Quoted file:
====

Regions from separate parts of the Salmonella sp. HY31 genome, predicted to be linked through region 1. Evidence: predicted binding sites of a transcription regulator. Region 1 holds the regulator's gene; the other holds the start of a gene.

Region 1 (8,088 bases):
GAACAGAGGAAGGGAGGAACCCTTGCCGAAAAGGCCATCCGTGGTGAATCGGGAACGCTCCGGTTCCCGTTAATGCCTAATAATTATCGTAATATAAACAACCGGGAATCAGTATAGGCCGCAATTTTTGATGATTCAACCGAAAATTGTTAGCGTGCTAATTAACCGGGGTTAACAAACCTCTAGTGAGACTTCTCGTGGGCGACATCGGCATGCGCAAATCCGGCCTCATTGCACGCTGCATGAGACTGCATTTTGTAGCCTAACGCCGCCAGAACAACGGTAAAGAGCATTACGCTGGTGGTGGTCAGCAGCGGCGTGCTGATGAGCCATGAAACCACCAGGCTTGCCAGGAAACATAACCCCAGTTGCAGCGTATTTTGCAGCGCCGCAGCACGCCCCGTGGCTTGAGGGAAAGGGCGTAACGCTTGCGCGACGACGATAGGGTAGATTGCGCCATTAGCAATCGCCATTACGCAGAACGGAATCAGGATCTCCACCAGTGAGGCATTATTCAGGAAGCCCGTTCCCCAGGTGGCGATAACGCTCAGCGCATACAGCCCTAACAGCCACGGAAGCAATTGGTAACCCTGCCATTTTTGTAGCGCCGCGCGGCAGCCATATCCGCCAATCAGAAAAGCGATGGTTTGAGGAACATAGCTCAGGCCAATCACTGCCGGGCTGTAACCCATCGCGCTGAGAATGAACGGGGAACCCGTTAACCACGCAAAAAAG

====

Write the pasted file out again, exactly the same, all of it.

Regions from separate parts of the Salmonella sp. HY31 genome, predicted to be linked through region 1. Evidence: predicted binding sites of a transcription regulator. Region 1 holds the regulator's gene; the other holds the start of a gene.

Region 1 (8,088 bases):
GAACAGAGGAAGGGAGGAACCCTTGCCGAAAAGGCCATCCGTGGTGAATCGGGAACGCTCCGGTTCCCGTTAATGCCTAATAATTATCGTAATATAAACAACCGGGAATCAGTATAGGCCGCAATTTTTGATGATTCAACCGAAAATTGTTAGCGTGCTAATTAACCGGGGTTAACAAACCTCTAGTGAGACTTCTCGTGGGCGACATCGGCATGCGCAAATCCGGCCTCATTGCACGCTGCATGAGACTGCATTTTGTAGCCTAACGCCGCCAGAACAACGGTAAAGAGCATTACGCTGGTGGTGGTCAGCAGCGGCGTGCTGATGAGCCATGAAACCACCAGGCTTGCCAGGAAACATAACCCCAGTTGCAGCGTATTTTGCAGCGCCGCAGCACGCCCCGTGGCTTGAGGGAAAGGGCGTAACGCTTGCGCGACGACGATAGGGTAGATTGCGCCATTAGCAATCGCCATTACGCAGAACGGAATCAGGATCTCCACCAGTGAGGCATTATTCAGGAAGCCCGTTCCCCAGGTGGCGATAACGCTCAGCGCATACAGCCCTAACAGCCACGGAAGCAATTGGTAACCCTGCCATTTTTGTAGCGCCGCGCGGCAGCCATATCCGCCAATCAGAAAAGCGATGGTTTGAGGAACATAGCTCAGGCCAATCACTGCCGGGCTGTAACCCATCGCGCTGAGAATGAACGGGGAACCCGTTAACCACGCAAAAAAG